All of these are important questions to ask, to formalise a clear and consistent design strategy for the data lake. Consider the need to land raw, unmodified source data in order to create the recovery point, to have a stable area for structured data that can serve as the prime source of data in the lake, to have a custom, bespoke solution zone where you can build data structures to enable specific requirements (for example, standard normalisation data sets for data scientists), and lastly an archive zone.

This becomes the design and methodology that will enable a professional data lake implementation. Consider also how the data lake would integrate into the existing or new data warehouse.

Another example of a data warehouse alternative is the operational data store (ODS). There are many use cases that are dependent on automated data integration, to enable business processes that require batch data integration. These use cases were often pushed into the data warehouse, but due to their operational nature, would be better served with a relational, operational implementation.

This introduces the concept of an ODS, which acts as a storage repository for operational business data. The ODS is typically less focused on historical data and more on current or near current data.

The aim is to model the data efficiently, which is why a relational, third normal form approach is often chosen. This model can be used to drive a variety of initiatives, to facilitate operational management, decision-making that affects the current management and operations of the business, as opposed to the strategic view of the data warehouse.

The ODS can be implemented using a variety of technologies and platforms. The important questions to ask here are how can this be implemented to deliver on the requirements, but also to complement and enable the data warehouse?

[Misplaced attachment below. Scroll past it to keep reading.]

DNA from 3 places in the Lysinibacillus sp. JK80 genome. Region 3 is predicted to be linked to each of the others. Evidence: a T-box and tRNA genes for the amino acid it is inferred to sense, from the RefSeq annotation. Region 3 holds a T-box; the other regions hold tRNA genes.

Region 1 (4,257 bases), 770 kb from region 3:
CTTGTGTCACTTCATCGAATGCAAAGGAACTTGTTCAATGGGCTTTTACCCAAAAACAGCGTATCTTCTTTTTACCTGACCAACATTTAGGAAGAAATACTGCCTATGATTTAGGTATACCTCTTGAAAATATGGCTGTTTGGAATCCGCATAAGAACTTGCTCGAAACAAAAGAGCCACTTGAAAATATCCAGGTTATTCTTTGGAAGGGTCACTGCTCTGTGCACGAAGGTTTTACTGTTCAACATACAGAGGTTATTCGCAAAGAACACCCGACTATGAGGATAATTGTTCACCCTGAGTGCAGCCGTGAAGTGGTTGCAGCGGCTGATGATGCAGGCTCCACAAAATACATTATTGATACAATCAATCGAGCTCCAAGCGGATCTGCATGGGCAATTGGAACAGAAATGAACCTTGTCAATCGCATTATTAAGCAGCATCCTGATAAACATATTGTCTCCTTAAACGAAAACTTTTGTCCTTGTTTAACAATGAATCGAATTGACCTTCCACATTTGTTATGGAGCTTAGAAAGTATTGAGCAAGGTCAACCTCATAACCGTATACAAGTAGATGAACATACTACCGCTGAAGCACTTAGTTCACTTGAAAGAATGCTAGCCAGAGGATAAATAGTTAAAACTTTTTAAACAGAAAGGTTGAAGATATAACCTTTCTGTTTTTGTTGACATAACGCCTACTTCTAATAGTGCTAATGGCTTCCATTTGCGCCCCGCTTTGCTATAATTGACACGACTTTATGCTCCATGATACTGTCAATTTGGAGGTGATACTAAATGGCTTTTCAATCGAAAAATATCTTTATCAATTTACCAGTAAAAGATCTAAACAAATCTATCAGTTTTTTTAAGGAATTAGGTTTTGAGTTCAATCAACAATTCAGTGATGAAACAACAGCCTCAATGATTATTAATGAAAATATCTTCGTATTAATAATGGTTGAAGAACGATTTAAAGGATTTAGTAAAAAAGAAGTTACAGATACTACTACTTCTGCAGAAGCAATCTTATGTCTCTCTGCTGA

We can build an ODS to great effect, in such a way that it enables these requirements. Going further, however, nothing that we do should result in redundant processing.

So, if we are performing ETL capability in the ODS, how can we leverage this for the data warehouse, so that the data warehouse can reuse and benefit from any processing done in the ODS. Anything that is built in the ODS should be considered as a formal source for the data warehouse.

There are more potential alternatives, such as a data lake house and a data vault. I will discuss these in my next article.

The pattern that should be starting to emerge, however, is that the data warehouse is not going away. We might be shrinking its size and scope, extending its capability with additional technology and designs, but we fundamentally will always retain the concept of the data warehouse.

Even when we discuss how we can change the fundamental design of the data warehouse − for example, by adopting a data vault design pattern − we are just changing the format of the data warehouse, not removing it from circulation.

Julian Thomas

Principal consultant at PBT Group

Julian Thomas is principal consultant at PBT Group, specialising in delivering solutions in data warehousing, business intelligence, master data management and data quality control. In addition, he assists clients in defining strategies for the implementation of business intelligence competency centres, and implementation roadmaps for a wide range of information management solutions. Thomas has spent most of his career as a consultant in South Africa, and has implemented information management solutions across the continent, using a wide range of technologies. His experience in the industry has convinced him of the importance of hybrid disciplines, in both solution delivery and development. In addition, he has learned the value of robust and flexible ETL frameworks, and has successfully built and implemented complementary frameworks across multiple technologies.